In Between Seasons

The Blooming Asian Globba

By Virginia Hayes

October is sort of an in-between season in southern California
gardens. The summer flowers are fading, and warm weather is still
upon us so cool-growing ones aren’t yet thriving. In my garden,
though, there is one stunning plant that is just hitting its
stride. It is Globba wintii. This ginger relative is native to
Thailand and Vietnam, and you might pass it by thinking it was too
tropical to do well in our moderate climate. A quirk of its life
cycle, however, makes it a good choice for fall.

During the coldest months of the year, the foliage dies down and
the tuberous roots remain dormant until spring prompts them to grow
again. Then the plant sends up numerous shoots, about two feet in
height, that eventually hold several boat-shaped leaves with a
narrow “drip tip” characteristic of tropical plants. At the end of
the summer, each of these shoots will also sport an arching spray
of exotic-looking flowers. The flowers themselves are small and
yellow, but their narrow throats and the large hot pink bracts that
enclose them create quite a show.

Because Globba requires good drainage and constant moisture to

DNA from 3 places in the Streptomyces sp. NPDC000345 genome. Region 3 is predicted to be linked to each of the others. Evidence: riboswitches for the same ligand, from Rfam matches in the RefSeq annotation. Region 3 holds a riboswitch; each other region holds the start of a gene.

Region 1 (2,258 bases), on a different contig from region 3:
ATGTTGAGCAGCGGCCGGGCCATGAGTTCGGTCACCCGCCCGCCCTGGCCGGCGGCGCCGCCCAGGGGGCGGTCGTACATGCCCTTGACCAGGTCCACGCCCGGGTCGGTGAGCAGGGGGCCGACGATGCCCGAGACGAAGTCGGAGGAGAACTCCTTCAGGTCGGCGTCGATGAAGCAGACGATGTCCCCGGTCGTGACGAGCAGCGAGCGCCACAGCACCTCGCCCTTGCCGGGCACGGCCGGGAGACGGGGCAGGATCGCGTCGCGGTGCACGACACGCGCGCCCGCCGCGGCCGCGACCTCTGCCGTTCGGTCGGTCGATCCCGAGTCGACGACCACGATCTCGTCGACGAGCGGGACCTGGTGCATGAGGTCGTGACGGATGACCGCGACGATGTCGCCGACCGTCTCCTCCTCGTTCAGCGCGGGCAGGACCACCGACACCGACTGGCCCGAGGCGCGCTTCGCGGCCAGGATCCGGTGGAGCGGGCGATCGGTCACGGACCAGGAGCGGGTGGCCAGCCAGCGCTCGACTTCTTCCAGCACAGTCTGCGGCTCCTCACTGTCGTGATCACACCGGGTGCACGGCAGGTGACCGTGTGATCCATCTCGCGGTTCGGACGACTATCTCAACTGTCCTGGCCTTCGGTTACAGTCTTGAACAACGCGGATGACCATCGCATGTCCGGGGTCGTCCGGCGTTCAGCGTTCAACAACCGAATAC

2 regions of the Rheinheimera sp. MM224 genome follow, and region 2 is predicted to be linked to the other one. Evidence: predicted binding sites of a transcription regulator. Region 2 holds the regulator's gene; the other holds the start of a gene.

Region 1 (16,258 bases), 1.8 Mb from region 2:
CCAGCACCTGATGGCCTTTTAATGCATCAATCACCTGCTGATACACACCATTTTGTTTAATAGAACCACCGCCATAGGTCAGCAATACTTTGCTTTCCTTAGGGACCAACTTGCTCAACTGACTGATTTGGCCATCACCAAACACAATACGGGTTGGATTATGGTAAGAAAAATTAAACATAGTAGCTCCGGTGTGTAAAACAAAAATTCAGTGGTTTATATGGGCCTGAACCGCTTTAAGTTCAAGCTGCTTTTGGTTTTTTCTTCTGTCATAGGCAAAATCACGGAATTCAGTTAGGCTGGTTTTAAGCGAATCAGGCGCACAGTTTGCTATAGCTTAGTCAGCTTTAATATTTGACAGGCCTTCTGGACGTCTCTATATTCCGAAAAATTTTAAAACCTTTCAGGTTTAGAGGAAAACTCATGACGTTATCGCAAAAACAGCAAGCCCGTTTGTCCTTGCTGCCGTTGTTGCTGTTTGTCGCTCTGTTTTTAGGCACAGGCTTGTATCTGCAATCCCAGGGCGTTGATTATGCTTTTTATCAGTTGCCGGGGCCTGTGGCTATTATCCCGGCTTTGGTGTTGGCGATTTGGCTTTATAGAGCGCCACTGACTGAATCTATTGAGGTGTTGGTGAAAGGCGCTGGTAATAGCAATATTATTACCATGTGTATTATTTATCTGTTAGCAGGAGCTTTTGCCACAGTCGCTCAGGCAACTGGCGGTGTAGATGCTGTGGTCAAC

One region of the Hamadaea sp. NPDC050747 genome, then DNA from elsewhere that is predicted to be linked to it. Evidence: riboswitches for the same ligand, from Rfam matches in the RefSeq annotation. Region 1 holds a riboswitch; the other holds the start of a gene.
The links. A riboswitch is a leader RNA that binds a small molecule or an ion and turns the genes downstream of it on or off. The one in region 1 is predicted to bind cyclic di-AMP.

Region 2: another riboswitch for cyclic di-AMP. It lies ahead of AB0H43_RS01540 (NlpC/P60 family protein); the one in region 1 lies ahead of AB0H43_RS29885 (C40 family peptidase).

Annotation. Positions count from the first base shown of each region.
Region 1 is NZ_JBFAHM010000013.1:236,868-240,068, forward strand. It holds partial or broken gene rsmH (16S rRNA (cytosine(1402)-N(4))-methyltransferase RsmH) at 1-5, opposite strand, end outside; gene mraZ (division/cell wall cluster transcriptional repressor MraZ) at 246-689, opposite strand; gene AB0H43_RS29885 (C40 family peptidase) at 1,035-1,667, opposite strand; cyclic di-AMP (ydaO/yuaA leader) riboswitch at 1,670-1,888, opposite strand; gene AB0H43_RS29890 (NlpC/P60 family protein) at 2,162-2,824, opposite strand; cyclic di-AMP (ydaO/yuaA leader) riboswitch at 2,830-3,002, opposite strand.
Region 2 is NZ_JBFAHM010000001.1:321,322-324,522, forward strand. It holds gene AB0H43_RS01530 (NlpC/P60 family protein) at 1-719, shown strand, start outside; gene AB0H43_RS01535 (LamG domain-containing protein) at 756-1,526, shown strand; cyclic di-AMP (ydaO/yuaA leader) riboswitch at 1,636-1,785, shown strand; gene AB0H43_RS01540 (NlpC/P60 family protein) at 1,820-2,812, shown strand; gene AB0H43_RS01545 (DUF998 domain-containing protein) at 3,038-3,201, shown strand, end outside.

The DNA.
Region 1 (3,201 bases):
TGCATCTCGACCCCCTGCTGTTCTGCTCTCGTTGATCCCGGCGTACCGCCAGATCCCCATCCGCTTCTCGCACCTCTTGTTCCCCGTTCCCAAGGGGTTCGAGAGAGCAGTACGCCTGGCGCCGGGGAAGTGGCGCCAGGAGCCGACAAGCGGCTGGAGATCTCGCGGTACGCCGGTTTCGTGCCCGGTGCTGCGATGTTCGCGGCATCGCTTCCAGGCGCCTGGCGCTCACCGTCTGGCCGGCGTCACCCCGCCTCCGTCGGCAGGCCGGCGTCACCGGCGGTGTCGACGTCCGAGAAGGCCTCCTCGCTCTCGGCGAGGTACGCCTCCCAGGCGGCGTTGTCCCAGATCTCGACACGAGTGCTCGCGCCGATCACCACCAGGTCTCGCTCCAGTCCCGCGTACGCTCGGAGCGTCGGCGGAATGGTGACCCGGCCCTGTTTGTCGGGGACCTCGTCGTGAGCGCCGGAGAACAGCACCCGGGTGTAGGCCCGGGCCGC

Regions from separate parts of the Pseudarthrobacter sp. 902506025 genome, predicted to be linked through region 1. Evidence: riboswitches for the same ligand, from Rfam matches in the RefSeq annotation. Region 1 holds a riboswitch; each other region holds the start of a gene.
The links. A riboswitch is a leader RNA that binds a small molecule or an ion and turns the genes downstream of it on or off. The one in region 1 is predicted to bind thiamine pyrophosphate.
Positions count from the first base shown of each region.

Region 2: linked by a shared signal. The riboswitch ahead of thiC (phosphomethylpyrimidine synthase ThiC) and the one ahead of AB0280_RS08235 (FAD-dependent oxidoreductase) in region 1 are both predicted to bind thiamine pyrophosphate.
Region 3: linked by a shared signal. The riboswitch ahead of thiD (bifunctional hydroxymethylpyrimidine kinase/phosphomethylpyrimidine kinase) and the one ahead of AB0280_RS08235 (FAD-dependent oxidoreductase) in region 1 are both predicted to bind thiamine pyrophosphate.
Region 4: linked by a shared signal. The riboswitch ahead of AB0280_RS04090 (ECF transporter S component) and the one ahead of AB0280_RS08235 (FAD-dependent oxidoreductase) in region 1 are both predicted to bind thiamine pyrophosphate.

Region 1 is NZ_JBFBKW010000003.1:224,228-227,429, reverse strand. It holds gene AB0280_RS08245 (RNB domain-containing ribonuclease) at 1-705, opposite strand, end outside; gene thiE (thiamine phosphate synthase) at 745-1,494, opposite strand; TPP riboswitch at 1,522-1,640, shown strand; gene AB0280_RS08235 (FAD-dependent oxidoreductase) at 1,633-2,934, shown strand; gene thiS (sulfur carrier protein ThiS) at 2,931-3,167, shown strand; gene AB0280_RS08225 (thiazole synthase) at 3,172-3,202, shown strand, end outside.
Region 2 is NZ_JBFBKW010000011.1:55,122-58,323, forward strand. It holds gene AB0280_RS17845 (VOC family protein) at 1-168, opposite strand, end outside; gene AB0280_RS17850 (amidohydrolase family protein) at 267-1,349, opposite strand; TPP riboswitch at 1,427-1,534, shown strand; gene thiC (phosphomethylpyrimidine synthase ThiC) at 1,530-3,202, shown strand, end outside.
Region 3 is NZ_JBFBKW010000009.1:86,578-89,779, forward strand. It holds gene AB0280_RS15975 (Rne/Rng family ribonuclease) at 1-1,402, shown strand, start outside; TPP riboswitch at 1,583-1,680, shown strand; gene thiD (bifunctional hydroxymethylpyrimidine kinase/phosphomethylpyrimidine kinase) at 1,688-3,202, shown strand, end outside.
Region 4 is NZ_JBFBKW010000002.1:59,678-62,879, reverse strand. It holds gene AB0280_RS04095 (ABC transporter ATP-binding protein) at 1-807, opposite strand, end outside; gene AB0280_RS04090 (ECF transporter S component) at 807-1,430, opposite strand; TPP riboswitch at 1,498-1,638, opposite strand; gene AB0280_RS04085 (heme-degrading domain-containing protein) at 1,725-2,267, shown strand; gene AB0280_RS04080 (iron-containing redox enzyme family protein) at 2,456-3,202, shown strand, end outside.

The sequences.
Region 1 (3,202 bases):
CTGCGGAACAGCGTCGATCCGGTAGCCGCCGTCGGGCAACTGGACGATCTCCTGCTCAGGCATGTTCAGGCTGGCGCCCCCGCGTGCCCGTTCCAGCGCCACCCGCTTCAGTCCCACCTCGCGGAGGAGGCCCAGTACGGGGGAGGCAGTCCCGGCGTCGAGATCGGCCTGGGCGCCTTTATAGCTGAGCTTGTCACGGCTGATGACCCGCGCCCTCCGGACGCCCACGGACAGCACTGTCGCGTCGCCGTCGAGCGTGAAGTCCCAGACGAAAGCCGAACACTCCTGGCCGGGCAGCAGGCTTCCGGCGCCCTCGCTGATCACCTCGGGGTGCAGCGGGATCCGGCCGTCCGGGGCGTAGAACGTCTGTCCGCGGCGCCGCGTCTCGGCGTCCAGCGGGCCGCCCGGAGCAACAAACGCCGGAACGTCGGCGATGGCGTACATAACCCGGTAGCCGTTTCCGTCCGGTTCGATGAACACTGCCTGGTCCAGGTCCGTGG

do well, growing them in containers may be the easiest way to
monitor these conditions. When the flower cycle is finished and the
foliage begins to wither, cut back on the water. Warmer
temperatures will prompt new growth and then you can resume a
regular watering schedule. Grow them in full to half shade and if
you do plant them into the garden, be sure to mark their position
as you would any deciduous bulb, so that they remain undisturbed
during their rest period.

As with many plants that at some time caught the fancy of
gardeners, there are some selections of Globba with other color
combinations. There is a pure white variety called “White Dragon”
and another that has leaves with a reddish underside called “Red
Leaf.’” Other named cultivars have been developed in Hawaii and
marketed widely. Most will be found through catalog sales, but
don’t be shy about asking for them at your area retail nursery.

October Tips • Start cool season vegetables such as peas,
spinach, lettuce, cauliflower, cabbage, and broccoli from seed now
or buy young plants. • If you still have a lawn of Bermuda grass,
cut it on the lowest setting and over-seed with a perennial
ryegrass mix. • Start the fall cleanup of old perennial leaves and
flower stalks and rake up leaves of orchard trees that were
affected by fungal diseases this spring. Compost them (make sure
the pile reaches temperatures of 116-130 degrees for at least three
days to kill the pathogens) or send them to the green waste
recycling facility.

Virginia Hayes, curator of Ganna Walska Lotusland,
will answer your gardening questions. Address them to Gardens, The
Independent, 122 W. Figueroa St., S.B., CA 93101. Send email to


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